Since around November 2020, it has been observed that an Advanced Persistent Threat (APT) group that may be backed by Iran is deploying data erasure malware and ransomware attacks against Israeli organizations.
Researchers from SentinelOne this week attributed the attack to “Agrius,” a new threat participant that started with cyber espionage but has since focused on more destructive operations.
In many cases, threat actors disguised data erasure attacks as ransomware attacks-victims were told that even if the data was erased, their data was still stolen and encrypted.
SentinelOne noted in its blog: “The operators behind the attack deliberately masked their activities as a ransomware attack, which is a rare behavior for economically motivated groups.”
The Argius team’s preferred initial access strategy is to try and exploit known vulnerabilities in the organization’s public-facing web applications. CVE-2018-13379 is the favorite. It is a long-term patched path traversal vulnerability in some Fortinet FortiOS operating system versions. SentinelOne said its researchers have observed that the Agrius team has used the vulnerability extensively in opportunistic attacks on Israeli targets.
In addition to the FortiOS vulnerabilities, Agrius was also found to exploit (or attempt to exploit) various so-called “n-day” vulnerabilities or known vulnerabilities, and patches are already available or working. Security analysts believe that zero-day vulnerabilities are more dangerous than zero-day vulnerabilities, and even more dangerous than zero-day vulnerabilities. This is because of the public information surrounding these vulnerabilities for defenders and attackers. In some cases, the Argius team used SQL injection attacks to try to gain an initial foothold on the organization’s network. SentinelOne said that most of the attacks launched by Agrius came from IPs belonging to popular VPN services such as ProtonVPN.
Once Agrius gains access to the network, threat actors upload a Webshell and use it to enable lateral movement. In many cases, the web shell is a variant of ASPXSpy, which is a script that allows an attacker to gain control of a remote system. SentinelOne said it has observed threat actors deploying “IPsec Helper” (a custom backdoor program written in .NET) to steal data or deploy other malware on infected networks.
JA Guerrero-Saade, SentinelOne’s main threat researcher, said: “Agrius’ espionage and destructive activities go hand in hand.” Determine the data to be stolen.”
Thad said that once the attackers get what they want to protect, they will enter the stage of destruction. He pointed out that the use of taps (or tap attacks disguised as ransomware) makes Agrius a small part of the threat actors. Others include APT33, another threat group linked to Iran, Russia’s Sandworm and North Korea’s Lazarus Group.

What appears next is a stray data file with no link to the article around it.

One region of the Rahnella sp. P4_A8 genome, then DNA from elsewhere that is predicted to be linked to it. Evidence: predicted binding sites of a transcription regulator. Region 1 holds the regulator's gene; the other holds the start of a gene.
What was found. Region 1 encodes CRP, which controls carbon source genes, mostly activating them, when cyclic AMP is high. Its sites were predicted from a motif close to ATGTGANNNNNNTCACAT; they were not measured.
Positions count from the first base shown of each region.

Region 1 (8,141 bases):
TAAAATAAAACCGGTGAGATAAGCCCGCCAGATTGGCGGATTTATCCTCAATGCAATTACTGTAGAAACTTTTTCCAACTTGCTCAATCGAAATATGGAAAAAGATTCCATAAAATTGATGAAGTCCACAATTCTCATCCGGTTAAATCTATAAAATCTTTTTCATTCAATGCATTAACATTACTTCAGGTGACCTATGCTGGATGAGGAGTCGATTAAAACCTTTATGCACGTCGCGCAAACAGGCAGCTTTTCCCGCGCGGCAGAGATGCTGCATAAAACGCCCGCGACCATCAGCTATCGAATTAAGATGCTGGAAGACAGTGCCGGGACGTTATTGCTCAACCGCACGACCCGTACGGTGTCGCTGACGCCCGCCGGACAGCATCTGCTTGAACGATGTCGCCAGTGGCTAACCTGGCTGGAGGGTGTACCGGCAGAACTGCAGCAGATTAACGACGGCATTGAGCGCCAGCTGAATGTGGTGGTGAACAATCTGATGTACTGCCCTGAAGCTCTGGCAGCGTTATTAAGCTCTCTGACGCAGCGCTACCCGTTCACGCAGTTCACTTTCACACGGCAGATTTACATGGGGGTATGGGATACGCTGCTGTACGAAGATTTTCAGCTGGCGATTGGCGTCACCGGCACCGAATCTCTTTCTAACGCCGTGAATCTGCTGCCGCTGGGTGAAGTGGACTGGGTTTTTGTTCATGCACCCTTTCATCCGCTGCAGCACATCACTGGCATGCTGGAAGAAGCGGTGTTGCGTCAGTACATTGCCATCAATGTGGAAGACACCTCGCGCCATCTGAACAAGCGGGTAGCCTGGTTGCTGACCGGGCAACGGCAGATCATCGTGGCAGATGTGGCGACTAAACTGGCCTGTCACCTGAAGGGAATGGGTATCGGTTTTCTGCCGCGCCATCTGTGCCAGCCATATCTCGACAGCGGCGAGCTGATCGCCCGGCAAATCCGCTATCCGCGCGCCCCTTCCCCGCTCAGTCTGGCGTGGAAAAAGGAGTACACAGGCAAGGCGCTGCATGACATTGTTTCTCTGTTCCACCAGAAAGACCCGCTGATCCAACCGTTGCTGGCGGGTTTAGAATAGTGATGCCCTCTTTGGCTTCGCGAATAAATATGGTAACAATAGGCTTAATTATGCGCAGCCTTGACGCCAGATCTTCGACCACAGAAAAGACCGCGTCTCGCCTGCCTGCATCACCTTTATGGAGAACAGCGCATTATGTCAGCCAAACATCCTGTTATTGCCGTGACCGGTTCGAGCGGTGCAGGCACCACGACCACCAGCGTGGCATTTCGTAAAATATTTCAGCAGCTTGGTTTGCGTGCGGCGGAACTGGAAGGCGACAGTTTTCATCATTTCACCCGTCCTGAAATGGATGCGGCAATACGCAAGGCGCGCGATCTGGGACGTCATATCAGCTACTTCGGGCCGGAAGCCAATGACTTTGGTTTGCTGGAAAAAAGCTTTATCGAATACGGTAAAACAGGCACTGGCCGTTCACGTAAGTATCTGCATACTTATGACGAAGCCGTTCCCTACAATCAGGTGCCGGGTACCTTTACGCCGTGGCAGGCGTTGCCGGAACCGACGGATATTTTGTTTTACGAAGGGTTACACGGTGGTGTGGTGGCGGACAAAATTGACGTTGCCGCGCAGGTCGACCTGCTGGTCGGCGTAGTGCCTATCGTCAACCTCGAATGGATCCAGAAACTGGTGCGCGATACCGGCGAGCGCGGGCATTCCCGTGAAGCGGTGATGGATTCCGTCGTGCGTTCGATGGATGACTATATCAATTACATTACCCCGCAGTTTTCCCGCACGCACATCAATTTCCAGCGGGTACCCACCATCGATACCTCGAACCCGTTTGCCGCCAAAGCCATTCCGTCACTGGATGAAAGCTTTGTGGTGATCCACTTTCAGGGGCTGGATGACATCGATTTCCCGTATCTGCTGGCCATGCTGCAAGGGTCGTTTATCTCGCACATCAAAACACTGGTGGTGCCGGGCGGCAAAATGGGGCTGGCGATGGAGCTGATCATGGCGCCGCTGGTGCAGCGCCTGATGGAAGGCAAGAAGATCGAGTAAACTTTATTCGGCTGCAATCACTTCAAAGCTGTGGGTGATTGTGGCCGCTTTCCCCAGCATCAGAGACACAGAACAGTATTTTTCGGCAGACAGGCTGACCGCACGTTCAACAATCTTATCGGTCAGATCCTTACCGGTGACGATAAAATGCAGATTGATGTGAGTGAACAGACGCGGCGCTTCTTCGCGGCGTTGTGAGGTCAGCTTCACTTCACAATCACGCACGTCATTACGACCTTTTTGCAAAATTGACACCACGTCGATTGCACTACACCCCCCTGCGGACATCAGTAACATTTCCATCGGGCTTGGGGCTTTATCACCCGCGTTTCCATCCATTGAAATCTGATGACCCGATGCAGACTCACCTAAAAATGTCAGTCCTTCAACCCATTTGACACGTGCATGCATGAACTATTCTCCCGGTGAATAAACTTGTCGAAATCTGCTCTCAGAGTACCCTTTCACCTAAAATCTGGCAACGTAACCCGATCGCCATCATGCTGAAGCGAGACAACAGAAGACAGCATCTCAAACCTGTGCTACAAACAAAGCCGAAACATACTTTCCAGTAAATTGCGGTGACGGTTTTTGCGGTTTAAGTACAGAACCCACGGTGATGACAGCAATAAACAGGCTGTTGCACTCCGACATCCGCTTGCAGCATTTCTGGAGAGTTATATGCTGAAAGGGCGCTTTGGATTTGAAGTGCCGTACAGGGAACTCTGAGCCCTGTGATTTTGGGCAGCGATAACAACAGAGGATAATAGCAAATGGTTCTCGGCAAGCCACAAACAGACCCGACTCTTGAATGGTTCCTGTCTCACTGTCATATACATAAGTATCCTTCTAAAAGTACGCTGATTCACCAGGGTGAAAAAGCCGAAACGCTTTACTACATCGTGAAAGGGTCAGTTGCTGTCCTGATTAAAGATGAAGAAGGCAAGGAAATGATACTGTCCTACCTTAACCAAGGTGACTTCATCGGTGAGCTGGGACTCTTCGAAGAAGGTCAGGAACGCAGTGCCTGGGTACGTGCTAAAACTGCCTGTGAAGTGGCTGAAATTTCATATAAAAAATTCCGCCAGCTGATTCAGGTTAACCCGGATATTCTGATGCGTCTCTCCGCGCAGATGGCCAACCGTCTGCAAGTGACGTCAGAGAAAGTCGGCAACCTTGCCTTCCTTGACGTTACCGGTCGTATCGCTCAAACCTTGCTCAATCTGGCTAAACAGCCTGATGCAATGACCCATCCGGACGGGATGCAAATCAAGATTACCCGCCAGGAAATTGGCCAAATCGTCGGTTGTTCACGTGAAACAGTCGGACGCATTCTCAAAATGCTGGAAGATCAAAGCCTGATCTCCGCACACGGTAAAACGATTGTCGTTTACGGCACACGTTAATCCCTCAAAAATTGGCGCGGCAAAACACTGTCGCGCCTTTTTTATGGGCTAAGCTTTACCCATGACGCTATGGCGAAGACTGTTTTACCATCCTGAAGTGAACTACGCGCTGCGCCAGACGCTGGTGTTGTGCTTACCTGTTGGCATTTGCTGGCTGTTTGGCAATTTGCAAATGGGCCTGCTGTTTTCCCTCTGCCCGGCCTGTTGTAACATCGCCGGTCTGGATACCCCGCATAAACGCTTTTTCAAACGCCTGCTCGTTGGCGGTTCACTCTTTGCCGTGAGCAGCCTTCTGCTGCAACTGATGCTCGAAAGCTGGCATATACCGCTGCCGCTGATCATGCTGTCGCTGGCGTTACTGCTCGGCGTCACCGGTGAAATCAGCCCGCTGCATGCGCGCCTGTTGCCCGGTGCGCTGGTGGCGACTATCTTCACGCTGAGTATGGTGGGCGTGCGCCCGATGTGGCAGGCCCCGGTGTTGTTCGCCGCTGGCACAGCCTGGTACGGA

At present, the focus of the Agrius Group seems to be the Middle East.
“[But] Thaad said: “There are no other restrictions other than their scheduled tasks.” Although we have not yet observed Agrius’s targeting of American organizations, we will not extend it beyond their scope.
Deadwood and Apostle Wiper Blades
SentinelOne said it has observed two types of tap malware used by the Agrius team. One of them is Deadwood, also known as Detbosit, which is a type of wiper associated with other Iranian groups such as APT33 and APT34. Some security vendors associate malware with destructive attacks on organizations in the oil and gas sector in the Middle East and other regions. In addition to Deadwood, Agrius also uses wipers that have not been associated with any other group so far. SentinelOne is labeling the tap as “Apostle” and believes that it may have been developed by the same malware author as the malware author behind the “IPSec Helper”.Since its initial development, Apostle has transformed into a full-featured ransomware tool
According to SentinelOne, the Agrius attack appears to be part of the Iranian government’s broader strategy, which deployed threat groups to conduct destructive attacks on hostile countries under the cover of ransomware. Another recent example is Project Signal, an effort with the Islamic Revolutionary Guard Corps of Iran. On the surface, Project Signal is also a financially motivated ransomware operation. On the other hand, Flashpoint recently pointed out that the organization may also use ransomware to cover up more destructive attacks.
Flashpoint pointed out: “Iran has a history of attempting to use cybercriminal TTPs to merge with non-state-sponsored malicious cyber activities to avoid attribution and maintain reasonable denial.”
Thad said it is difficult to determine the specific intentions of the Agrius team.
“[But] The timing of this activity coincided with the so-called tit-for-tat exchanges between Israel and Iran, including claims that Israel wiped out Iranian port facilities and that Israeli companies were in turn hit by ransomware that claimed to be of Iranian descent. “He says.
Jai Vijayan is an experienced technical journalist with more than 20 years of experience in the IT trade news field. He was recently a senior editor at Computerworld, responsible for information security and data privacy issues for the publication.In his 20-year journey…View the full bio